Most species have only been collected as strays or by Berlese or Winkler sampling, from leaf litter and rotten wood, but occasionally among epiphytes and moss (Rogeria belti, creightoni, Rogeria exsulans). Nests of several species (belti, Rogeria blanda, merenbergiana) have been found under the loose bark of rotten logs. Nests of blanda and Rogeria tonduzi have been taken from the trunks of cacao trees. A nest of Rogeria leptonana was found at 1750m under a rock in a pasture.

Nests are rarely found. Males are known for only four species (belti, blanda, leptonana and Rogeria stigmatica) and queens associated through nest series for only nine species.


Queens have been collected from Costa Rica and Venezuela but have not been described. Males have not been collected.


Images from AntWeb

Rogeria foreli casent0178654 head 1.jpgRogeria foreli casent0178654 profile 1.jpgRogeria foreli casent0178654 dorsal 1.jpgRogeria foreli casent0178654 label 1.jpg
Worker. Specimen code casent0178654. Photographer April Nobile, uploaded by California Academy of Sciences. Owned by MIZA, Maracay, Venezuela.


The following information is derived from Barry Bolton's Online Catalogue of the Ants of the World.

  • foreli. Rogeria foreli Emery, 1894c: 191 (w.) ANTILLES. [Previously referred to as Tetramorium foreli Emery by Forel, 1893g: 383. Nomen nudum.] Kugler, C. 1994: 71 (q.). Senior synonym of gaigei, huachucana: Kugler, C. 1994: 71.
  • gaigei. Rogeria foreli r. gaigei Forel, 1914c: 617 (w.) COLOMBIA. Junior synonym of foreli: Kugler, C. 1994: 71.
  • huachucana. Rogeria huachucana Snelling, R.R. 1973a: 4, fig. 1 (w.) U.S.A. Junior synonym of foreli: Kugler, C. 1994: 71.

Unless otherwise noted the text for the remainder of this section is reported from the publication that includes the original description.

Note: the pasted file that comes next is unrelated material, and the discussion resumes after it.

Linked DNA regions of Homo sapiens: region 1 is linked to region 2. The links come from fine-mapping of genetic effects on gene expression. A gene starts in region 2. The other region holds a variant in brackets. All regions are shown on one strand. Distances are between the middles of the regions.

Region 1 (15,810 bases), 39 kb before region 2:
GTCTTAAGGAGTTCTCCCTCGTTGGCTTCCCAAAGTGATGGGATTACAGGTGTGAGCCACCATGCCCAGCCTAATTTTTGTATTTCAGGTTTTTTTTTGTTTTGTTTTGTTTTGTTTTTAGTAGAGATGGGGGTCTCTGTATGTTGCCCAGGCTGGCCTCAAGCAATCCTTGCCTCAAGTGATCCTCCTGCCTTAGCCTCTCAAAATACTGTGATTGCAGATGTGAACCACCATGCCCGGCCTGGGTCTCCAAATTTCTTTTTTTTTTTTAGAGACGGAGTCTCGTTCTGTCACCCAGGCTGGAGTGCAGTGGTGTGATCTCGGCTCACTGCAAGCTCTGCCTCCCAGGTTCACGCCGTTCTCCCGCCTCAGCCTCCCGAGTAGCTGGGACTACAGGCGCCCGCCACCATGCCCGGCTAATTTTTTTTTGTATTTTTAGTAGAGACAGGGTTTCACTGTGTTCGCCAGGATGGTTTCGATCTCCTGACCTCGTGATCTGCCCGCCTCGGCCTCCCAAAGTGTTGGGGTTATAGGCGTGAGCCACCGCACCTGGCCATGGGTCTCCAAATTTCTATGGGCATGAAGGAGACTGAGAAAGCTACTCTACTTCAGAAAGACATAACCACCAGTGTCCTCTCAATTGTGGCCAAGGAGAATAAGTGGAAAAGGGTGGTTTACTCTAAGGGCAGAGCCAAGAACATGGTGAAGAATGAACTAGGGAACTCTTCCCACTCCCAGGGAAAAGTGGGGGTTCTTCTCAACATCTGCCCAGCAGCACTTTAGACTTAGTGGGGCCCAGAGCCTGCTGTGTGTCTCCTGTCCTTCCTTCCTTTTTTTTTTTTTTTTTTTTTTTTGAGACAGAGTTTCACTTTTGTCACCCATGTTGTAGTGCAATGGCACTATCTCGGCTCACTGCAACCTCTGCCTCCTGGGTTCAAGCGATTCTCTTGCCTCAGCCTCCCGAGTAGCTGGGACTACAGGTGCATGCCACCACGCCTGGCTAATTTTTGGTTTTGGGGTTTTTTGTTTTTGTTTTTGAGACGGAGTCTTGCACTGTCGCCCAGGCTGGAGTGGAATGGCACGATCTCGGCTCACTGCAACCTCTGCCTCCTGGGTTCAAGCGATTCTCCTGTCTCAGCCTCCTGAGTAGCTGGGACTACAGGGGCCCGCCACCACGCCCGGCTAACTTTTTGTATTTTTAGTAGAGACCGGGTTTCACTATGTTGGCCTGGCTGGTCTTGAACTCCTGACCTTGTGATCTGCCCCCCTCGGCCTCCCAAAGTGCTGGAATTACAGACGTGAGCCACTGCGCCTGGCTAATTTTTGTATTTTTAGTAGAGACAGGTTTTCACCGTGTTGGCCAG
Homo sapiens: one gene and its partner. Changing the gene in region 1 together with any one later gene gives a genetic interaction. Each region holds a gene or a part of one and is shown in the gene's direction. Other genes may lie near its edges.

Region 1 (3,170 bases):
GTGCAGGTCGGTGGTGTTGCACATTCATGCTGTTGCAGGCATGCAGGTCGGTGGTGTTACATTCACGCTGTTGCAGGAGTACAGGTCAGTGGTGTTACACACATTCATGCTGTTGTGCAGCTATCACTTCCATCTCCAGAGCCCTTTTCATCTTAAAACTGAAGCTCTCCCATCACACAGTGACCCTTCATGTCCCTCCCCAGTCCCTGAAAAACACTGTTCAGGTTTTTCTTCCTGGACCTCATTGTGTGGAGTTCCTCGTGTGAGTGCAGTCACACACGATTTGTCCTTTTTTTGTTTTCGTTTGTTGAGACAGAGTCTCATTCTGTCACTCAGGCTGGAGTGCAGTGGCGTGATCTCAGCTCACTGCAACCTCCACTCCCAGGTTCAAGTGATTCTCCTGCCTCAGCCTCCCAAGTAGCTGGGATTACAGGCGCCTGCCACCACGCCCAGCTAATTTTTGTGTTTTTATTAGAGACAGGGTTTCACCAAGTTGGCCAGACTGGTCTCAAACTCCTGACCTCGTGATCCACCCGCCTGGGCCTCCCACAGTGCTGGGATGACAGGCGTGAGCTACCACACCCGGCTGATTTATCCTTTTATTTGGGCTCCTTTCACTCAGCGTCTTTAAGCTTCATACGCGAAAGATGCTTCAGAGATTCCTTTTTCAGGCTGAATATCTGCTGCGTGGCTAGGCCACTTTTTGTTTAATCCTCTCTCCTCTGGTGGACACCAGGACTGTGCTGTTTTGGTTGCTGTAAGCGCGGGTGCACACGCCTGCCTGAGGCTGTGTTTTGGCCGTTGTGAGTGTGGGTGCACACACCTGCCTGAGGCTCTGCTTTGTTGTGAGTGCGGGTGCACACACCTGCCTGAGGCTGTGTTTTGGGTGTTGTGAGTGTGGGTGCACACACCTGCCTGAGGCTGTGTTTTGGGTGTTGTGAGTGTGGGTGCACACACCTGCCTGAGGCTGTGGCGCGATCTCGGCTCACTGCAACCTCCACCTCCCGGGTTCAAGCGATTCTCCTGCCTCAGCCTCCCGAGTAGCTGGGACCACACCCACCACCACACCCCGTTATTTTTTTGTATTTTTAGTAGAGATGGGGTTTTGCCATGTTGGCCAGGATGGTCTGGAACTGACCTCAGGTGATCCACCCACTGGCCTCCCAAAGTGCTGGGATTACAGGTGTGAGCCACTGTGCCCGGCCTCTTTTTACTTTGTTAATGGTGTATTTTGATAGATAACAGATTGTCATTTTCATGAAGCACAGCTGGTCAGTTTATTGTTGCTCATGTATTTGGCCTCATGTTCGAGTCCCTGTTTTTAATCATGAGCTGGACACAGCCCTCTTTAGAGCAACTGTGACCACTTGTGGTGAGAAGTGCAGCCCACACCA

Kugler (1994) - Side by side comparison of the types of foreli and gaigei revealed that the only difference between them is size; but the gaigei type is well within the size variation of foreli specimens. Although the types of huachucana come from Arizona, far from other known foreli specimens, and were collected in an unusual habitat, they differ from the foreli holotype only in having: 1) 7-8 facets in the eyes (vs. 12), and 2) a weak metanotal groove (vs. none). Since eye size and metanotal groove development vary continuously and not concordantly in foreli specimens from Central and South America, and since equally small eyes and even more distinct metanotal grooves are present in those specimens, I am unable to distinguish the huachucana specimens as a distinct species at this time.

Kugler 1994 fig 79-82

While working in Northern Colombia for two years I regularly collected two kinds of foreli, which I could distinguish at a glance by the shapes of their postpetiolar sterna. Specimens from Barro Colorado Island, Panama, and Trinidad also have the same two types of sterna. In Colombia and Panama, both morphs have been taken from the same locality, but it is not known whether the two morphs come from different colonies or not. I considered calling the specimens with a more prominent, shelf-like postpetiolar sternum new species, but the difference is sometimes subtle and individuals difficult to assign. Without corroboration from another character, I decided against erecting a new species at this time.